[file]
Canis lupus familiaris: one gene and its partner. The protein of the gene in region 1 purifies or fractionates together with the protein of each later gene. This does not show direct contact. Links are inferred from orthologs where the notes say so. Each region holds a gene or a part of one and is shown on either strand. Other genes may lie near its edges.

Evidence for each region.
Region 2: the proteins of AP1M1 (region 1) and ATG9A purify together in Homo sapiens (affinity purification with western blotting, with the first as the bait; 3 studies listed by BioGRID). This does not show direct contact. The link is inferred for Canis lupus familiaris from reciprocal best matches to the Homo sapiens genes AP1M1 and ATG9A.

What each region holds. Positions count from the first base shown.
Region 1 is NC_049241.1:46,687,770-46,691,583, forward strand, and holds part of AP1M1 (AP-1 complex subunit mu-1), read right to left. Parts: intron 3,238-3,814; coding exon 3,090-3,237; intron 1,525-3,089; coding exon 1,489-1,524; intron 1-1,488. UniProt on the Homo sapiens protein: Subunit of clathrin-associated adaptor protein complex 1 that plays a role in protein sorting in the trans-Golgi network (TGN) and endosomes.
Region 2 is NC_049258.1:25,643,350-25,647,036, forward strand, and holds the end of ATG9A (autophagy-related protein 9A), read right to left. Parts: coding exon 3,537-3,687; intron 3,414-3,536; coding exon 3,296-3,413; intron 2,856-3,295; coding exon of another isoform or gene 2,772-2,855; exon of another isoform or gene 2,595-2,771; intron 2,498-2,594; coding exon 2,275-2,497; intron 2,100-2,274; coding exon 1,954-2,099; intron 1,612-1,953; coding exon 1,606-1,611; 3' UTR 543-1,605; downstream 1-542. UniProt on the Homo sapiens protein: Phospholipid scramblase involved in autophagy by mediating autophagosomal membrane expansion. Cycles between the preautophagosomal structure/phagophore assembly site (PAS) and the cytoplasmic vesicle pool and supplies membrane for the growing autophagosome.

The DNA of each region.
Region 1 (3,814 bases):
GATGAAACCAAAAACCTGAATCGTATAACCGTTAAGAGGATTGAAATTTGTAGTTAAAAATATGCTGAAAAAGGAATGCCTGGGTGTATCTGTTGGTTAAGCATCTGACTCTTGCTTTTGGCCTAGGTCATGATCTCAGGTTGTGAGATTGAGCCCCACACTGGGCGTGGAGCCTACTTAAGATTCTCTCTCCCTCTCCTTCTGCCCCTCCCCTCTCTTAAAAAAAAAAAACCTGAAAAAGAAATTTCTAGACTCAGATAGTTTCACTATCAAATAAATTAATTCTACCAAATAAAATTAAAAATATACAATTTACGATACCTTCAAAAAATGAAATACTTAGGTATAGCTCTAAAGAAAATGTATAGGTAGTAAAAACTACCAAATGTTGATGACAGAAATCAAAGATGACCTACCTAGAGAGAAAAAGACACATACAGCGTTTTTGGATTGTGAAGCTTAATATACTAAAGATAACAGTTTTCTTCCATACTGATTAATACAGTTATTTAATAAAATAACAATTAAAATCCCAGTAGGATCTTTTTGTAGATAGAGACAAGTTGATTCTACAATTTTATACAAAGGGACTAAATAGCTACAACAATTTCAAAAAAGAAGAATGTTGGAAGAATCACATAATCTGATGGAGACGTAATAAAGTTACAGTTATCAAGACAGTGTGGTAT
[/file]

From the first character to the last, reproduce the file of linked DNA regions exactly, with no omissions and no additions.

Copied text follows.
Canis lupus familiaris: one gene and its partner. The protein of the gene in region 1 purifies or fractionates together with the protein of each later gene. This does not show direct contact. Links are inferred from orthologs where the notes say so. Each region holds a gene or a part of one and is shown on either strand. Other genes may lie near its edges.

Evidence for each region.
Region 2: the proteins of AP1M1 (region 1) and ATG9A purify together in Homo sapiens (affinity purification with western blotting, with the first as the bait; 3 studies listed by BioGRID). This does not show direct contact. The link is inferred for Canis lupus familiaris from reciprocal best matches to the Homo sapiens genes AP1M1 and ATG9A.

What each region holds. Positions count from the first base shown.
Region 1 is NC_049241.1:46,687,770-46,691,583, forward strand, and holds part of AP1M1 (AP-1 complex subunit mu-1), read right to left. Parts: intron 3,238-3,814; coding exon 3,090-3,237; intron 1,525-3,089; coding exon 1,489-1,524; intron 1-1,488. UniProt on the Homo sapiens protein: Subunit of clathrin-associated adaptor protein complex 1 that plays a role in protein sorting in the trans-Golgi network (TGN) and endosomes.
Region 2 is NC_049258.1:25,643,350-25,647,036, forward strand, and holds the end of ATG9A (autophagy-related protein 9A), read right to left. Parts: coding exon 3,537-3,687; intron 3,414-3,536; coding exon 3,296-3,413; intron 2,856-3,295; coding exon of another isoform or gene 2,772-2,855; exon of another isoform or gene 2,595-2,771; intron 2,498-2,594; coding exon 2,275-2,497; intron 2,100-2,274; coding exon 1,954-2,099; intron 1,612-1,953; coding exon 1,606-1,611; 3' UTR 543-1,605; downstream 1-542. UniProt on the Homo sapiens protein: Phospholipid scramblase involved in autophagy by mediating autophagosomal membrane expansion. Cycles between the preautophagosomal structure/phagophore assembly site (PAS) and the cytoplasmic vesicle pool and supplies membrane for the growing autophagosome.

The DNA of each region.
Region 1 (3,814 bases):
GATGAAACCAAAAACCTGAATCGTATAACCGTTAAGAGGATTGAAATTTGTAGTTAAAAATATGCTGAAAAAGGAATGCCTGGGTGTATCTGTTGGTTAAGCATCTGACTCTTGCTTTTGGCCTAGGTCATGATCTCAGGTTGTGAGATTGAGCCCCACACTGGGCGTGGAGCCTACTTAAGATTCTCTCTCCCTCTCCTTCTGCCCCTCCCCTCTCTTAAAAAAAAAAAACCTGAAAAAGAAATTTCTAGACTCAGATAGTTTCACTATCAAATAAATTAATTCTACCAAATAAAATTAAAAATATACAATTTACGATACCTTCAAAAAATGAAATACTTAGGTATAGCTCTAAAGAAAATGTATAGGTAGTAAAAACTACCAAATGTTGATGACAGAAATCAAAGATGACCTACCTAGAGAGAAAAAGACACATACAGCGTTTTTGGATTGTGAAGCTTAATATACTAAAGATAACAGTTTTCTTCCATACTGATTAATACAGTTATTTAATAAAATAACAATTAAAATCCCAGTAGGATCTTTTTGTAGATAGAGACAAGTTGATTCTACAATTTTATACAAAGGGACTAAATAGCTACAACAATTTCAAAAAAGAAGAATGTTGGAAGAATCACATAATCTGATGGAGACGTAATAAAGTTACAGTTATCAAGACAGTGTGGTAT